Huddie Ledbetter, better known as “Lead Belly,” survived a life that included desperate poverty and long stretches in prison to become a renowned blues and folk singer. Discovered by the Lomaxes in the early 1930s in the notorious Angola prison in Louisiana where he was serving time for stabbing a white man in a fight, Lead Belly was released to become the “King of the Twelve-String Guitar,” – the most enduring image of Lead Belly is wielding his large Stella twelve-string.
His last recording session was around one year before his death, when he set down as much of his repertoire as he could, from field hollers, blues, and country & western songs to children’s tunes, ballads, autobiographical pieces, and popular hits of the day. There are some spiritual songs in there too, including the poignant He Never Said a Mumbling Word.
The song refers to the Good Friday story of the crucifixion, drawing attention to the Gospel’s account of Christ’s silence before his accusers when on trial – “They led Him to Pilate’s bar,
Not a word, not a word, not a word… He never said a mumblin’ word.” There’s a sense of destiny in all of this, that Jesus willingly gave himself up to his executioners, because he knew it served a great purpose.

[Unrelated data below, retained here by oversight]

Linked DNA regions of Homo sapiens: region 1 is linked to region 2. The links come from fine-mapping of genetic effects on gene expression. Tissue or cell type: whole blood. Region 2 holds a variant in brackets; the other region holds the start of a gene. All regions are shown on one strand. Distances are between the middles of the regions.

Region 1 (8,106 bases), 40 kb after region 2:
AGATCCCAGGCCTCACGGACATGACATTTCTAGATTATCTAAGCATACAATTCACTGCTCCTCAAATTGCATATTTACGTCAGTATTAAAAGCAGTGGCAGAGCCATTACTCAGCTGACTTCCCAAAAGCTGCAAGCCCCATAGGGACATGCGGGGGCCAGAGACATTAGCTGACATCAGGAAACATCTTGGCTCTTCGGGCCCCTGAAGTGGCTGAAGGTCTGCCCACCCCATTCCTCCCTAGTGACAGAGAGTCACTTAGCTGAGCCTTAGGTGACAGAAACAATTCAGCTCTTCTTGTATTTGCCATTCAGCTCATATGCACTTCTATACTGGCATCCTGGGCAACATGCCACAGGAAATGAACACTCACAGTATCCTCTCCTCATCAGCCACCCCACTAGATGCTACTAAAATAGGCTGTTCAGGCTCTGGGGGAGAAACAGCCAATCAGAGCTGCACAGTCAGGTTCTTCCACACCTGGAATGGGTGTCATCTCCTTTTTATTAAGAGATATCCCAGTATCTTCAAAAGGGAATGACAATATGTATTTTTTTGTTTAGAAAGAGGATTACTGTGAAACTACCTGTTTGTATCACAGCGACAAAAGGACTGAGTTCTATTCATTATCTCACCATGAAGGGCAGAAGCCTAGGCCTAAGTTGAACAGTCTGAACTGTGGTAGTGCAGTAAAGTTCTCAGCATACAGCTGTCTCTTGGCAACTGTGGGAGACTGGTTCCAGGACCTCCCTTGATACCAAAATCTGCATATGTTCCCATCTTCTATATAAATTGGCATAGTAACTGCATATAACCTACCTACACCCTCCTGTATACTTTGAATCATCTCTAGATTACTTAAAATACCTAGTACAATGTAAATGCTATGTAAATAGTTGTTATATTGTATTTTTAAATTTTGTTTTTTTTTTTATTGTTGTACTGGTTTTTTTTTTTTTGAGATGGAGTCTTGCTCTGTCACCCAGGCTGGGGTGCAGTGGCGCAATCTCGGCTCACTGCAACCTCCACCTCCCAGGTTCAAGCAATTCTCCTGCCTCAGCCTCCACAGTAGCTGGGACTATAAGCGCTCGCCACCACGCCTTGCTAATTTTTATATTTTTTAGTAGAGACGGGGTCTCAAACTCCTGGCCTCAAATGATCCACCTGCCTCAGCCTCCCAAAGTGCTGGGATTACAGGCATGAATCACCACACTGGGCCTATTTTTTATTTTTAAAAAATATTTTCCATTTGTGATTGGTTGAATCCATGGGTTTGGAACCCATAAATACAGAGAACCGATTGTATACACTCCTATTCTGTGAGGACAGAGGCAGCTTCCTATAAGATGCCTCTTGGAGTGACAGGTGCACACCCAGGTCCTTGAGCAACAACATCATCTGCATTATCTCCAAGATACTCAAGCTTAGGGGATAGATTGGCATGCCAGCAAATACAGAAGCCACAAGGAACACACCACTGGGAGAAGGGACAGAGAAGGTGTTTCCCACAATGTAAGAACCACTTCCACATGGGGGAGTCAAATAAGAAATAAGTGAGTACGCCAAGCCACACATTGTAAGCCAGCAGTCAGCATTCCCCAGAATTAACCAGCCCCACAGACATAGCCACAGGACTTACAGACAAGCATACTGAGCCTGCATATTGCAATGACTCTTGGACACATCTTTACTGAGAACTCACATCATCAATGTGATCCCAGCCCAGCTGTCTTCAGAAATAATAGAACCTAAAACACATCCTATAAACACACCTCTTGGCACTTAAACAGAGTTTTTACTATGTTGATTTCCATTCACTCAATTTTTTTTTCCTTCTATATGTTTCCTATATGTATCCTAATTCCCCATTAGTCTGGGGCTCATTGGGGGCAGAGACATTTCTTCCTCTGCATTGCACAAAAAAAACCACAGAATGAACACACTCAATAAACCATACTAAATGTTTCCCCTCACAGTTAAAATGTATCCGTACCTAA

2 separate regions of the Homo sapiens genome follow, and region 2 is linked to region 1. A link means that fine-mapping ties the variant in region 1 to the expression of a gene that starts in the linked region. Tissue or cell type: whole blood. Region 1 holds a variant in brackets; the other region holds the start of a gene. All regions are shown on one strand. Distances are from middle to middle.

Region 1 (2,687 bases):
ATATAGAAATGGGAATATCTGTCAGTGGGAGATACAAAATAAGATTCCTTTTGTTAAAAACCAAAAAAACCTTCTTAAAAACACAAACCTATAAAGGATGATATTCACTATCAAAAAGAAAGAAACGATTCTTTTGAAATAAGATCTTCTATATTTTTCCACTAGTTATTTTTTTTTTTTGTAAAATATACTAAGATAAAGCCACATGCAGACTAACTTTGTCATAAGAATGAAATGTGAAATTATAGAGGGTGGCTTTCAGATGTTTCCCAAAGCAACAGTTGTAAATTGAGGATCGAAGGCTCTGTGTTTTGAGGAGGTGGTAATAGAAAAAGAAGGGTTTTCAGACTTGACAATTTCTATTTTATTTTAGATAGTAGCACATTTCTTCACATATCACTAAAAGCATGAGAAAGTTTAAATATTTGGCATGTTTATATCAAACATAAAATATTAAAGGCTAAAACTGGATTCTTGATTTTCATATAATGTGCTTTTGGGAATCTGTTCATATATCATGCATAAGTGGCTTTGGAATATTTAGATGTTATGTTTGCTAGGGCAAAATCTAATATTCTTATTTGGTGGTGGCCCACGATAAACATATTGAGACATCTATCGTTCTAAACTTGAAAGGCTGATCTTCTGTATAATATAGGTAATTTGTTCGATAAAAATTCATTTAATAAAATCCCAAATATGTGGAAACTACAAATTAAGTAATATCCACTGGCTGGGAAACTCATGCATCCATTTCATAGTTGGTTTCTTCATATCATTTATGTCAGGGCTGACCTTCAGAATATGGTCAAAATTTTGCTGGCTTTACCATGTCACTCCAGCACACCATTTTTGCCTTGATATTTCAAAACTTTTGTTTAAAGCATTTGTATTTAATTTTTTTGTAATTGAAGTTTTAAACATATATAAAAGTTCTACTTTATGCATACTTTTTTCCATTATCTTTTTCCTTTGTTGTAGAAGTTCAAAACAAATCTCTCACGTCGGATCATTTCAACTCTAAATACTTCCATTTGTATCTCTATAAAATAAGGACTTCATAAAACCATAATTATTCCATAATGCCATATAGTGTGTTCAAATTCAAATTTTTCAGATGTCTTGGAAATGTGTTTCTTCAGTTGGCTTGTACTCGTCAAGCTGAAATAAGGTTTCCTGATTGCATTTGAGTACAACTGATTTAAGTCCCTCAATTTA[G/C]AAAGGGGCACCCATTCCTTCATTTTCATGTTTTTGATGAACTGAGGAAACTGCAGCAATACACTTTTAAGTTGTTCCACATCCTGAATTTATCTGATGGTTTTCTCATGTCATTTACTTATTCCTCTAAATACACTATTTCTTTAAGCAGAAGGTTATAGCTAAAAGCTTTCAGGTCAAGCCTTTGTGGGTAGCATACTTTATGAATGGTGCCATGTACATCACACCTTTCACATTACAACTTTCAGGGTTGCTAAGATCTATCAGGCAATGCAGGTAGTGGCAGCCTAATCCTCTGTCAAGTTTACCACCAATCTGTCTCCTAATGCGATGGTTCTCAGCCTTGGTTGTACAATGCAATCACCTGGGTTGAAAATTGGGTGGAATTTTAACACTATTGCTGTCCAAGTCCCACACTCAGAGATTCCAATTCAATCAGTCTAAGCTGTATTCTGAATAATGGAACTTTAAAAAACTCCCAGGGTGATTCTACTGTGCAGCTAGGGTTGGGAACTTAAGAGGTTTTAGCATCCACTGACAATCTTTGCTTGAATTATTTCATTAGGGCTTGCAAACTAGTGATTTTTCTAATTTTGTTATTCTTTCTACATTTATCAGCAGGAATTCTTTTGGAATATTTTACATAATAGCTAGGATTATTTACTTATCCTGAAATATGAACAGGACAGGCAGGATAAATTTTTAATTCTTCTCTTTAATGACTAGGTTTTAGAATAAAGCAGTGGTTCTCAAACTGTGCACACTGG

In Lead Belly’s rendition of the song, it clips along, almost jauntily, sung unaccompanied and driven by rhythmic clapping. It scarcely seems to do justice to the subject matter, until half way through the song when Lead Belly sings, “He’s coming back again, He’s coming back again for me.”
The song was recorded again in 1989 by Nirvana, in a version that in some ways is not too dissimilar from Lead Belly’s, but driven now by electric guitar. Somehow, though, the rough, rather discordant guitar strumming and the vocals seems to fit the brutality of Christ’s crucifixion. Interestingly, however, the “He’s coming back again,” is missing from Nirvana’s version.
Maybe the best version of the song comes from the Welcome Wagon in 2014. The slow tempo, the banjo, the strings, the slide guitar and the gently sung lyrics carry the sombreness of the story from “Pilate’s bar” to the cries of “crucify” from the mob to the “nailing to a tree.” No second coming in this version either, the artists clearly wanting to focus the attention on the crucifixion.
In St. John’s version of Christ’s trial before Pilate, Jesus is not entirely silent, albeit his answers were, to Pilate’s ears, rather enigmatic. Eventually, though, Pilate asks, maybe cynically, “What is truth?” and receives no answers. “The answer to Pilate’s question, this answer he so desperately seeks in his confusion and emptiness, is standing right in front of him. The one who was the way, the truth, and the life. Christ did not give an answer, because he himself was the answer.” (In All Things).